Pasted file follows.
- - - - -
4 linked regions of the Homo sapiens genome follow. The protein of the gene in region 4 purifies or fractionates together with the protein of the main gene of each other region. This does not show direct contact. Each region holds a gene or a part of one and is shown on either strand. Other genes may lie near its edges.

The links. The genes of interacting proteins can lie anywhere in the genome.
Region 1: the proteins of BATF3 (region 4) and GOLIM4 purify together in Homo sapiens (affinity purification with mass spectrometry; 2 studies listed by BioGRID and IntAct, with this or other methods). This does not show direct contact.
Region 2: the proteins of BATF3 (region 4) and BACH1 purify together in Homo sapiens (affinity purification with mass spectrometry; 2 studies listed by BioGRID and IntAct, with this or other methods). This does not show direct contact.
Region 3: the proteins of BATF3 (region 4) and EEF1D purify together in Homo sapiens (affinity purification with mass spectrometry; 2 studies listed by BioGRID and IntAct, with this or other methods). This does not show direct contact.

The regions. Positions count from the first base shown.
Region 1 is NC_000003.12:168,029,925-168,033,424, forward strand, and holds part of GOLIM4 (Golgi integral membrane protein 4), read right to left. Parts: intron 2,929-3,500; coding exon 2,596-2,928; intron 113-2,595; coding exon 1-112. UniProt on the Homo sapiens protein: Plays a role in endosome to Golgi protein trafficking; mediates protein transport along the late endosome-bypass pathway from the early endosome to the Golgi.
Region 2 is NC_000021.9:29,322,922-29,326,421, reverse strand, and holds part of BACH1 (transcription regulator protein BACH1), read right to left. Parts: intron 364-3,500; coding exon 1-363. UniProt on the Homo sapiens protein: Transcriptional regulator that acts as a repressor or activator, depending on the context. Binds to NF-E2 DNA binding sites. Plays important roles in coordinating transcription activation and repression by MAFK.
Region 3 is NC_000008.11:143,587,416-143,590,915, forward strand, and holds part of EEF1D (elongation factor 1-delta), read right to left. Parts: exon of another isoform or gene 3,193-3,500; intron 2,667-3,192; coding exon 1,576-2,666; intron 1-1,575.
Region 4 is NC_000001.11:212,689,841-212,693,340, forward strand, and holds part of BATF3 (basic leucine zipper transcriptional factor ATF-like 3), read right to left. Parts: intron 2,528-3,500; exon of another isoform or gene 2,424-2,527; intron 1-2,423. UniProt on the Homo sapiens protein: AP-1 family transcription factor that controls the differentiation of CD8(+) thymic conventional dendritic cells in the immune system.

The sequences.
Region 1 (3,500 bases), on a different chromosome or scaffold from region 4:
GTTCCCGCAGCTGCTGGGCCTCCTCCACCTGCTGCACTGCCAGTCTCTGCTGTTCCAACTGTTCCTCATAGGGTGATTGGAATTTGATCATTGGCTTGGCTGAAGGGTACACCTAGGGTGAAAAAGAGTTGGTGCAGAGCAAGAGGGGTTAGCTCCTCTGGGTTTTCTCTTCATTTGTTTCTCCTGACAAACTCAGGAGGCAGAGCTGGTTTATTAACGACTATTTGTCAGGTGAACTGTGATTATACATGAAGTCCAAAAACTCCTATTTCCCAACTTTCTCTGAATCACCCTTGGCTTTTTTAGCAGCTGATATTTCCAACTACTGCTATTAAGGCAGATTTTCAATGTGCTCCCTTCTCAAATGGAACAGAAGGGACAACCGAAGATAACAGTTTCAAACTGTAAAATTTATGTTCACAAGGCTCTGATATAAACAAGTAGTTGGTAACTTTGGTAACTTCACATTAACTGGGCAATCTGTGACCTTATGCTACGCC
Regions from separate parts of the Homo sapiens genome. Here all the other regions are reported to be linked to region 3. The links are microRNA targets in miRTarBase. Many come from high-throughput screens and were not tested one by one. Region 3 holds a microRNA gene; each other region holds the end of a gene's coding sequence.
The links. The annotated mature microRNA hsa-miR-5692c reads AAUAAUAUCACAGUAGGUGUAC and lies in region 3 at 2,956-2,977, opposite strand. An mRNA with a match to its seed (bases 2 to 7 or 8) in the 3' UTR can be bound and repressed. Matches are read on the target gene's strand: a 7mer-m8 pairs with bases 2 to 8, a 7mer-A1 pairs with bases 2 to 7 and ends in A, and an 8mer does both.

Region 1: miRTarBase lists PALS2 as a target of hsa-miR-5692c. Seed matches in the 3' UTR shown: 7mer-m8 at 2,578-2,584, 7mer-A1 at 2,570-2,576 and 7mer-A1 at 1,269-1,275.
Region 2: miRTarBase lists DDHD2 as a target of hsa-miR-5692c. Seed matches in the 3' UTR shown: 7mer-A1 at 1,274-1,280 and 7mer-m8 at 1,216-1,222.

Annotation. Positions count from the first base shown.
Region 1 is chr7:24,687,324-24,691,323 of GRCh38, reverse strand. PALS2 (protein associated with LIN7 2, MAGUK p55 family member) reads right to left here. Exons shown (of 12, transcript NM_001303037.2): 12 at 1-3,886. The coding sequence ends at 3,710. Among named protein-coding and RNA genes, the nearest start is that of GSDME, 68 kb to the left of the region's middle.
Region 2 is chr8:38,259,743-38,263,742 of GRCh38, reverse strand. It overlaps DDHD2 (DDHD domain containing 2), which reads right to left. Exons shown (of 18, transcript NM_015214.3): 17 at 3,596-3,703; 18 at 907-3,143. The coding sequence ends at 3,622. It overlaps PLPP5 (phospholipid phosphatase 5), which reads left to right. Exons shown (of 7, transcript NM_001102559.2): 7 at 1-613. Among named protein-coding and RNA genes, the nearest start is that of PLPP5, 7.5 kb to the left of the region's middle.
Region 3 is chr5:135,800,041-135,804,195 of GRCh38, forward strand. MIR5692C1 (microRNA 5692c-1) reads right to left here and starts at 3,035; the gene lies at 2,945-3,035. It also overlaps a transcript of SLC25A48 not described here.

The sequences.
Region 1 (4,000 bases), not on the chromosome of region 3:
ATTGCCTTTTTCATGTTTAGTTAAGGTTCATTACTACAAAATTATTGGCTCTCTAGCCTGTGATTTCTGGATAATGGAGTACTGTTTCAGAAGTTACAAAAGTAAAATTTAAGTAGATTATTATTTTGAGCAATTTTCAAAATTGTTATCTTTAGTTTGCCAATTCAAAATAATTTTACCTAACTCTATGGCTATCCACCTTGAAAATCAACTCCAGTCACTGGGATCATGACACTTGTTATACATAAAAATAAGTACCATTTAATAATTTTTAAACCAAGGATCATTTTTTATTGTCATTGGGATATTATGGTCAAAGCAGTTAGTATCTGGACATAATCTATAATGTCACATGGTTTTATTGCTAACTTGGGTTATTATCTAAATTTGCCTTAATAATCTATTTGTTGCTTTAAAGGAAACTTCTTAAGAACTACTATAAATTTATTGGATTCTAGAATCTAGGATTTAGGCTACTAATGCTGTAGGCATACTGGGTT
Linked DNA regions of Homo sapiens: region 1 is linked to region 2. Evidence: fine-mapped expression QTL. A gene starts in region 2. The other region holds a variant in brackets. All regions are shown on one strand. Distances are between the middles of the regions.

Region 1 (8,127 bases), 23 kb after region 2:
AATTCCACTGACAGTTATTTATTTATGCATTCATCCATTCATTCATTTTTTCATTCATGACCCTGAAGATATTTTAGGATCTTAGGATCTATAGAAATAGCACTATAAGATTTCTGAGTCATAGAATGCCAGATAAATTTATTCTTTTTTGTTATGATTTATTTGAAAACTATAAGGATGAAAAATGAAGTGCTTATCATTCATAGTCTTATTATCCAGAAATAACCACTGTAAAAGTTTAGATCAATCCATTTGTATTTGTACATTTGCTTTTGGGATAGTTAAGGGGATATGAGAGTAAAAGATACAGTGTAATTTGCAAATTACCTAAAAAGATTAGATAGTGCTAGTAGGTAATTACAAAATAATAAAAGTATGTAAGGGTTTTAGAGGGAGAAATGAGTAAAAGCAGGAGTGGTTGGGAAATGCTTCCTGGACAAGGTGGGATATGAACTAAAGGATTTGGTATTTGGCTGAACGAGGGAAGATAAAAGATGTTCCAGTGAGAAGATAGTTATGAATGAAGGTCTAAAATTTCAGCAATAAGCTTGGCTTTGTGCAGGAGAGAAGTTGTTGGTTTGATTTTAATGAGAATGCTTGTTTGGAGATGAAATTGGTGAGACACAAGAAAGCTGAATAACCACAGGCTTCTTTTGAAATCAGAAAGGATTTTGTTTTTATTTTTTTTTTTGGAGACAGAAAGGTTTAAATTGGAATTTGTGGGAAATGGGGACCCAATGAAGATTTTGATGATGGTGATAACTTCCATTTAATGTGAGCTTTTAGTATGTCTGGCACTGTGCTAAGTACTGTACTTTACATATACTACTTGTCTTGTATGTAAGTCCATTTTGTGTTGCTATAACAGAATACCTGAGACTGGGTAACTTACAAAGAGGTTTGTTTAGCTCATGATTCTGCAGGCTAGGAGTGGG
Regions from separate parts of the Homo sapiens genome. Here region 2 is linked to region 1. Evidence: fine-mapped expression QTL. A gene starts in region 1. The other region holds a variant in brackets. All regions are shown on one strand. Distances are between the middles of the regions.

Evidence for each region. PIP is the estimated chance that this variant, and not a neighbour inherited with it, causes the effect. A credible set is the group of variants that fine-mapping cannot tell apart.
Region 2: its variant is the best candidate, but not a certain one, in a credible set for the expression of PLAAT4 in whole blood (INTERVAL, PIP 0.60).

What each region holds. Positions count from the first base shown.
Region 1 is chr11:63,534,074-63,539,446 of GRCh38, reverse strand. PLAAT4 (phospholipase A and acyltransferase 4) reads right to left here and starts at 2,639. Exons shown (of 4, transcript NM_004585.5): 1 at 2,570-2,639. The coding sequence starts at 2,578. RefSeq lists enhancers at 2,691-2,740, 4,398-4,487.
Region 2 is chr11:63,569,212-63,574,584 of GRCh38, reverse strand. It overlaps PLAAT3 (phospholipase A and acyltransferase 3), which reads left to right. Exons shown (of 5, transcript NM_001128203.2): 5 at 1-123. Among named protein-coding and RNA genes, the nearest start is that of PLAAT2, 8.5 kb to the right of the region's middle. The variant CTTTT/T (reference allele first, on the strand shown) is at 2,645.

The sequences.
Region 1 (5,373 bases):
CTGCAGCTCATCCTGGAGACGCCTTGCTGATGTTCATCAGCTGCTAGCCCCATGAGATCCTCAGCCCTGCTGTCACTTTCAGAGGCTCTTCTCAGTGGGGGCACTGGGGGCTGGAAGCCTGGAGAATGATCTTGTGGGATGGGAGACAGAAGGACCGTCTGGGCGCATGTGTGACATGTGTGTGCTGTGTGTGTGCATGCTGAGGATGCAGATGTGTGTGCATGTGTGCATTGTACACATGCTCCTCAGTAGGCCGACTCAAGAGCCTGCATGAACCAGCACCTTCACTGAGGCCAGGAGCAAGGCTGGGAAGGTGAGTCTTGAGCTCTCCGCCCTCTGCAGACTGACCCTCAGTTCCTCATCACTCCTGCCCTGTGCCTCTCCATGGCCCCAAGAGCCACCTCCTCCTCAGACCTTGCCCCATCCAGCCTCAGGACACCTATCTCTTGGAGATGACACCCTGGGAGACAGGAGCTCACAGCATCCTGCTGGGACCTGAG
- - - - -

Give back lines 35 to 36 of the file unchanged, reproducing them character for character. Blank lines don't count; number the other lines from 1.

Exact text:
Region 1 (5,373 bases):
CTGCAGCTCATCCTGGAGACGCCTTGCTGATGTTCATCAGCTGCTAGCCCCATGAGATCCTCAGCCCTGCTGTCACTTTCAGAGGCTCTTCTCAGTGGGGGCACTGGGGGCTGGAAGCCTGGAGAATGATCTTGTGGGATGGGAGACAGAAGGACCGTCTGGGCGCATGTGTGACATGTGTGTGCTGTGTGTGTGCATGCTGAGGATGCAGATGTGTGTGCATGTGTGCATTGTACACATGCTCCTCAGTAGGCCGACTCAAGAGCCTGCATGAACCAGCACCTTCACTGAGGCCAGGAGCAAGGCTGGGAAGGTGAGTCTTGAGCTCTCCGCCCTCTGCAGACTGACCCTCAGTTCCTCATCACTCCTGCCCTGTGCCTCTCCATGGCCCCAAGAGCCACCTCCTCCTCAGACCTTGCCCCATCCAGCCTCAGGACACCTATCTCTTGGAGATGACACCCTGGGAGACAGGAGCTCACAGCATCCTGCTGGGACCTGAG